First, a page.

Canine Anxiety and Your JRT

Can a dog suffer from anxiety? Only someone who has never loved a dog would doubt it. Dogs are emotionally complex creatures, and, just like humans, they have worries, too. Sometimes their anxiety is caused by specific things — thunder, separation from loved ones, some medications — and sometimes it just happens.

Fortunately, there are a number of ways you can help your pup through it.

Anxiety in Dogs

A dog may experience anxiety in response to a number of things. Some of these things, like thunder, are pretty well known. But anxiety can also stem from certain illnesses, such as thyroid disease or a viral infection; exposure to toxic substances, pain, poor early socialization, and traumatic experiences. It can also be part of the aging process. Dogs can even have phobias!

Some anxieties are associated with different stages of development. According to Pet MD, one kind of anxiety occurs at around 8 to 10 months of age. Phobias and social anxieties often manifest at one to three years of age. And elder dogs can develop age-related anxiety as well.

Some symptoms include:

  • Trembling
  • Panting
  • Hiding
  • Peeing where they’re not supposed to
  • Tail-tucking
  • Hyperactivity
  • Diarrhea
  • Licking and biting at oneself

If your dog seems anxious or fearful, it’s important to see your vet to rule out causes, such as illness, that need their own treatment.

What Will The Vet Say?

First, your vet will probably conduct blood tests, and other medical tests, to rule out infections, injury, and illness. Then it will be time to discuss treatment options.

Some Possible Anxiety Treatments

When it comes to treating canine anxiety, there are quite a few options. It’s important to work with your vet to find the best one for you and your pup.

Veterinary medications

Your vet may suggest an anti-anxiety medication, but many vets prefer this to be a last resort in severe cases. Many medications are meant for situational, rather than continuous use. And with others, your vet may recommend for short-term use.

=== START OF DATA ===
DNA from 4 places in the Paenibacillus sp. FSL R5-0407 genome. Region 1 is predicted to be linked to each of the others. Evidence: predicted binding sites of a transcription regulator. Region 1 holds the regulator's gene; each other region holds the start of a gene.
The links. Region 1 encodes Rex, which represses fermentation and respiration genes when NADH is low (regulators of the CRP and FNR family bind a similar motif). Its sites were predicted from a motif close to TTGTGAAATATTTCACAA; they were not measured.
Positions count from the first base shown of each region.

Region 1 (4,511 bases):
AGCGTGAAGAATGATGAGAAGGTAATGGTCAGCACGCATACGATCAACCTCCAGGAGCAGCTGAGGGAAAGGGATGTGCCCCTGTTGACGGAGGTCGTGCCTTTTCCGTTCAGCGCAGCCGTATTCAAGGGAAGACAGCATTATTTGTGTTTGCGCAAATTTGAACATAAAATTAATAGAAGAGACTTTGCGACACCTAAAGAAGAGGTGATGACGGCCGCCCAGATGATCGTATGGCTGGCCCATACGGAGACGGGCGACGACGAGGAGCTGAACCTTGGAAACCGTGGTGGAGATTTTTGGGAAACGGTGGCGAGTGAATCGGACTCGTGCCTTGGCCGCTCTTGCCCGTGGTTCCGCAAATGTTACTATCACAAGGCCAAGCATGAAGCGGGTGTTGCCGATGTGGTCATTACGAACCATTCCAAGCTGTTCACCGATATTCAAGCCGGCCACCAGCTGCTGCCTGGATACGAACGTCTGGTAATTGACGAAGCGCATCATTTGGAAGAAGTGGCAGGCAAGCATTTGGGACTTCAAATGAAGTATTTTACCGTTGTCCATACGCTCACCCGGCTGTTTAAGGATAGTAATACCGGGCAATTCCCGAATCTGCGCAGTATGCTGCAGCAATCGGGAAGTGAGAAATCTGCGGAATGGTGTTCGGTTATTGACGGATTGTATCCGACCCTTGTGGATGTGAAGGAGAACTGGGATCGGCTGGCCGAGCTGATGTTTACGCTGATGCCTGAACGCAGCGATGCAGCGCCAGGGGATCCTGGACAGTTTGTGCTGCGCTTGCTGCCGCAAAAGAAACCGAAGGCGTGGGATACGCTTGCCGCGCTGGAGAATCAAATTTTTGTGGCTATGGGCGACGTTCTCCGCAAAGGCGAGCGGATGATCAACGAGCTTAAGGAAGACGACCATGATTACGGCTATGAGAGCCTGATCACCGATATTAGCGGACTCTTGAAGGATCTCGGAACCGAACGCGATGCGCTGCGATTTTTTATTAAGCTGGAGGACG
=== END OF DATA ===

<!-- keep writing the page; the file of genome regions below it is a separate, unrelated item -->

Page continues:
Some medications include SSRIs, tricyclic antidepressants, and sedatives.

Pheromone treatment

Dogs with mild anxiety sometimes benefit from pheromone treatment. These treatments include synthetic versions of the hormones a mother dog gives off to calm her pups during nursing. Pheromone products include aroma diffusers, sprays, and collars.

Behavioral treatment

Your vet may also recommend behavioral treatment. This means working with your dog to help him or her overcome their fear of whatever is making them anxious. These techniques will depend on your dog, their type of anxiety, and the stimulus that is causing that anxiety.

CBD Oil

CBD (Cannabidiol) is a compound found in the cannabis plant. It has no psychoactive properties, and is legal in most places. CBD oil is made by extracting CBD from the plant, and mixing it with a carrier oil.

Although more research is needed, early studies have shown that CBD has promise for alleviating anxiety. It’s thought that CBD works by acting on the serotonin receptors of the brain. Serotonin is a chemical that regulates mood and behavior.

As with any medication or supplement, dosage and concentration are important. So if you’re thinking about using CBD oil for your pup’s anxiety, talk to your vet to learn how much to give, and how often.

Thunder Shirts

A Thunder Shirt is a snug-fitting garment meant to be used situationally. It calms a dog in a similar way that swaddling comforts a baby. The shirt fits around the dog’s body, securing with velcro across the chest and under the belly. It leaves the dog’s head, tail, and legs free.

It’s Up to You

Our dogs can’t tell us what’s wrong. But a pet parent can often tell when something’s not quite right. Subtle changes in your pet’s behavior, or just acting “off” could be a sign of any number of different problems. And when it comes to your best friend’s health, better safe than sorry.

If your dog is showing signs of anxiety, make that appointment! There are a lot of different treatment options to have your buddy feeling themselves again.

Featured Image: Public Domain by Karen Arnold, via Public Domain Pictures